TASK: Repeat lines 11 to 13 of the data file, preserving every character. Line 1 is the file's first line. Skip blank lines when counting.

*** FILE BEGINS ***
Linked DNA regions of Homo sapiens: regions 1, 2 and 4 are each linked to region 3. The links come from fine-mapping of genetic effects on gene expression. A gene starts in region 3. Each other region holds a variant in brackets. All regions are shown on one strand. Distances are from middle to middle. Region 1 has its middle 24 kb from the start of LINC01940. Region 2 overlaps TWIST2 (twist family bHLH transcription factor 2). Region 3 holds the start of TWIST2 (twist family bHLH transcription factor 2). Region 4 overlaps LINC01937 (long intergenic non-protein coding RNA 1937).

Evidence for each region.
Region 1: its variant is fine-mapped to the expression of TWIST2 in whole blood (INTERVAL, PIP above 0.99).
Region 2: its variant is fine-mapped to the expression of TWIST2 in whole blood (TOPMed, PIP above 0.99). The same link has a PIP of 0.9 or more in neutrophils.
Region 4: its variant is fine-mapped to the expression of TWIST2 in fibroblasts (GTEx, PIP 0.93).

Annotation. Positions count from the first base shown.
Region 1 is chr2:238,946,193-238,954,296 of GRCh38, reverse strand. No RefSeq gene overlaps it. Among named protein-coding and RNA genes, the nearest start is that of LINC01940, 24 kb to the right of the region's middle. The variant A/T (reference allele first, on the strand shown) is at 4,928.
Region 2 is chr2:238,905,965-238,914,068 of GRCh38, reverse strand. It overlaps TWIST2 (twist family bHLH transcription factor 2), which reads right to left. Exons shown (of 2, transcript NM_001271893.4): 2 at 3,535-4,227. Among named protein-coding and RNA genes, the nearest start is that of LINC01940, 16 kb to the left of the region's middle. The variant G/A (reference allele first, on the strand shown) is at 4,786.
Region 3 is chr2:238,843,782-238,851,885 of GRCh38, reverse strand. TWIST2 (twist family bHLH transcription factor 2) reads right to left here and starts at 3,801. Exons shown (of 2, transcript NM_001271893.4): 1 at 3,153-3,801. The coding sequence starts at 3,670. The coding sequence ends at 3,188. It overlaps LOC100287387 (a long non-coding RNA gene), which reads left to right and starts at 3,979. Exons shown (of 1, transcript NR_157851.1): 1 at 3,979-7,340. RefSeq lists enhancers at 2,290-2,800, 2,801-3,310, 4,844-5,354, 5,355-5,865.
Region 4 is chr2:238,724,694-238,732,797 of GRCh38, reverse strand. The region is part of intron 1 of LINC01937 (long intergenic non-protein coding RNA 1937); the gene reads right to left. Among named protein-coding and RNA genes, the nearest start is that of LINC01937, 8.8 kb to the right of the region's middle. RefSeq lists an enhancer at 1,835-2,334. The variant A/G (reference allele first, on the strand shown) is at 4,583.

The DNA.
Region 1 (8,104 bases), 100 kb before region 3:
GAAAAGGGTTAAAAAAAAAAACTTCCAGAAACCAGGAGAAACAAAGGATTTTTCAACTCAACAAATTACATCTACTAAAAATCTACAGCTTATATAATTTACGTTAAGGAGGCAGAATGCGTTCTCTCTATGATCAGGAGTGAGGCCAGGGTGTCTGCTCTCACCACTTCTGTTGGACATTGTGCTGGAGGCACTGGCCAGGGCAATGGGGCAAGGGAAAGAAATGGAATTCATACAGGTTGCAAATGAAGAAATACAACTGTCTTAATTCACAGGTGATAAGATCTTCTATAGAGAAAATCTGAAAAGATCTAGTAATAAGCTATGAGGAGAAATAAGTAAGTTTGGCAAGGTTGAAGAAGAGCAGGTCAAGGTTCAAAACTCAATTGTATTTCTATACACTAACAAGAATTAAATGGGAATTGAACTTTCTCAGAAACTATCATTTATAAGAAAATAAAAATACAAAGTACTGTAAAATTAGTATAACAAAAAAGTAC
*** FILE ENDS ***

The DNA.
Region 1 (8,104 bases), 100 kb before region 3:
GAAAAGGGTTAAAAAAAAAAACTTCCAGAAACCAGGAGAAACAAAGGATTTTTCAACTCAACAAATTACATCTACTAAAAATCTACAGCTTATATAATTTACGTTAAGGAGGCAGAATGCGTTCTCTCTATGATCAGGAGTGAGGCCAGGGTGTCTGCTCTCACCACTTCTGTTGGACATTGTGCTGGAGGCACTGGCCAGGGCAATGGGGCAAGGGAAAGAAATGGAATTCATACAGGTTGCAAATGAAGAAATACAACTGTCTTAATTCACAGGTGATAAGATCTTCTATAGAGAAAATCTGAAAAGATCTAGTAATAAGCTATGAGGAGAAATAAGTAAGTTTGGCAAGGTTGAAGAAGAGCAGGTCAAGGTTCAAAACTCAATTGTATTTCTATACACTAACAAGAATTAAATGGGAATTGAACTTTCTCAGAAACTATCATTTATAAGAAAATAAAAATACAAAGTACTGTAAAATTAGTATAACAAAAAAGTAC